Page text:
“You’ll never want to brush your teeth again!” Or so went one common reaction to research presented a few weeks ago at the annual meeting of the American Society for Microbiology.
That research found that more than half of all toothbrushes used in shared bathrooms were contaminated with fecal matter.
Pretty gross. Yes. And it gets worse.
“The main concern is not with the presence of your own fecal matter on your toothbrush, but rather when a toothbrush is contaminated with fecal matter from someone else, which contains bacteria, viruses, or parasites that are not part of your normal flora,” stated study leader Lauren Aber, a graduate student at Quinnipiac University, in a press release.
The researchers calculated that there was an 80% chance that the fecal matter came from someone other than the toothbrush user.
And yet, such contamination shouldn’t really all that much of a surprise. Through recent years, a number of popular TV shows have shown how germy even a clean bathroom can be. Each time you flush the toilet, a plume of mist and microbes rises up and wafts on the air, settling where it will – and as MythBusters once showed, “where it will” can be far outside the bathroom, as well.
This isn’t the only thing that can make a toothbrush grungy. A 2012 review in Evidence-Based Dentistry showed that brush design, as well as how it’s stored can play a role, too. For instance, closed storage – sheathing the brush head, say, or storing it in a drawer – tends to increase bacterial load.
And not all of that bacteria comes from fecal matter. Plenty can come from your own mouth – another supremely germy place. Even when clean, the typical human mouth hosts up to 100,000 bacteria per tooth, with up to 200 difference species present at any one time.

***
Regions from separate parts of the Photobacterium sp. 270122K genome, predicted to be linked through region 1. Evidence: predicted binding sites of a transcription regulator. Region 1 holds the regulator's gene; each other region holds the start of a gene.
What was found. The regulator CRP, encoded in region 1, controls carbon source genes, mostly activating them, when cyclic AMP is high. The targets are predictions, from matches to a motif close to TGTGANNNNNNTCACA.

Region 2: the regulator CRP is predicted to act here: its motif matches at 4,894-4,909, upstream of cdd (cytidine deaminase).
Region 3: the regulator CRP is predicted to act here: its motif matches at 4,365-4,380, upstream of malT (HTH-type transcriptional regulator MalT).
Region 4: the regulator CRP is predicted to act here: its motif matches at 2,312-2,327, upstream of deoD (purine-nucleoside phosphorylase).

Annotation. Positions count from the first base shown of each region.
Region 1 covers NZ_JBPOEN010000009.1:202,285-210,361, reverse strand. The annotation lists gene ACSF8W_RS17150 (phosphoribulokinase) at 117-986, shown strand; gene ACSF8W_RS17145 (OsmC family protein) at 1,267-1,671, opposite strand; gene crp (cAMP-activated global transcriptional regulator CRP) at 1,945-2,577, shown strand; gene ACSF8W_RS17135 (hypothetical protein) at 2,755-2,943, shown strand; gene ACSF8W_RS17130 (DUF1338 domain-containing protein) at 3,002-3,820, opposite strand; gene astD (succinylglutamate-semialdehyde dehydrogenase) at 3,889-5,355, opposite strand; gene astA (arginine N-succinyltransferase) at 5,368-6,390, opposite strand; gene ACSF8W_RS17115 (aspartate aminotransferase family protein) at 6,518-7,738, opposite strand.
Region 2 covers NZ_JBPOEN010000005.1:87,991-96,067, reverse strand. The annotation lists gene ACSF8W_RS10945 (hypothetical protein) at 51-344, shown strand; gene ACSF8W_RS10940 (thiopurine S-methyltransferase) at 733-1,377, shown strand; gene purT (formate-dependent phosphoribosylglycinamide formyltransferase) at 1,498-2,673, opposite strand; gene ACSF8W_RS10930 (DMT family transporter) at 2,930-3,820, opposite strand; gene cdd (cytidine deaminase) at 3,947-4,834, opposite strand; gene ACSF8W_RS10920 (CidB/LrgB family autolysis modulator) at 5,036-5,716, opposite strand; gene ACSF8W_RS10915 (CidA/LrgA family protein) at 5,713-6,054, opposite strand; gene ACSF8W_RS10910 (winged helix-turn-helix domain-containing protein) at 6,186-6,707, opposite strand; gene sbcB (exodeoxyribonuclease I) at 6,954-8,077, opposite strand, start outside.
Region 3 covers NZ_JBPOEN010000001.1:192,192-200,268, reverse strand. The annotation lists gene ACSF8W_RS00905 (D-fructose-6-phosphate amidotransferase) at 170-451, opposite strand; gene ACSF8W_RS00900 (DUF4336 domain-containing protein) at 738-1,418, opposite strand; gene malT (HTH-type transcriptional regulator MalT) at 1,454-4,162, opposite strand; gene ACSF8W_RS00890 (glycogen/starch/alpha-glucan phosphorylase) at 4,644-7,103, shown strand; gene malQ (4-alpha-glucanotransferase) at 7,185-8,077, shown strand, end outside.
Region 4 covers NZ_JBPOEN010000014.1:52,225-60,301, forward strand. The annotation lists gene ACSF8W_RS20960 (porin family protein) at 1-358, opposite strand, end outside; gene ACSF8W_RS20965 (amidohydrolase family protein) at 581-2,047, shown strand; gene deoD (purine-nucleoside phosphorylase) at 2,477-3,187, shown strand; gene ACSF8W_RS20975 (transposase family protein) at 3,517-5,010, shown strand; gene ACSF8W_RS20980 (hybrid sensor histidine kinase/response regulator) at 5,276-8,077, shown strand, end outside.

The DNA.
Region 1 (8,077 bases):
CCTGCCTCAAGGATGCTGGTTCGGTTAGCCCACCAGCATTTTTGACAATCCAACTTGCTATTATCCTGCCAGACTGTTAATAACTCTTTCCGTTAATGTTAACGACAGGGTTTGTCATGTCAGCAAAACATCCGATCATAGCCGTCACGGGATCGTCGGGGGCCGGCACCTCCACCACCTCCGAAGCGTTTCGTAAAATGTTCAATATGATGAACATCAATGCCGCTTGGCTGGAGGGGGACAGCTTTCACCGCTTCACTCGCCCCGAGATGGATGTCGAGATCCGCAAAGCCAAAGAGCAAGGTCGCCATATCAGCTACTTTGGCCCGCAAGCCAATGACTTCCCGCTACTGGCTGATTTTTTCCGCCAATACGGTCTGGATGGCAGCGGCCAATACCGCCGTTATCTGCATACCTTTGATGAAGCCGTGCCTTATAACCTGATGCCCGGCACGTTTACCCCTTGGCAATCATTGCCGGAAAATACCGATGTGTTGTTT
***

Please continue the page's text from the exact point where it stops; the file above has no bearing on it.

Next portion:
Not all of these are bad. Indeed, a completely germ-free mouth is an impossibility. What you want is a healthy balance of oral flora. For there are some kinds we need – to aid digestion, to protect the teeth from pathogens, and other tasks.
As for the bad, you’re looking at things like strep, staph and lactobacillus. Viruses and other pathogens are typically present, too, including Candida albicans, a fungus that, among other things, works with S. mutans – the main bacterium involved in tooth decay – to make dental biofilms (plaque) even worse.
Suffice it to say, there’s plenty that can make your toothbrush something you’d rather avoid – yet you know you need to clean your teeth. So what can you do? A few things:
- Never share your toothbrush.
- Only flush the toilet with the lid closed.
- Store your toothbrush upright in the open air and away from other people’s brushes. Never store it in a closed container or drawer.
- Before and after, rinse your brush with hot water, rubbing the bristles down with your thumb.
- Every so often, sterilize your brush. Though special cleaning units are available, you don’t need to spend a lot of money on one. Soaking it in antimicrobial denture cleaner or rinse, or in a solution of peroxide (or vinegar) and baking soda will do.
- Replace your brush every 3 months – sooner if the bristles begin to look frayed.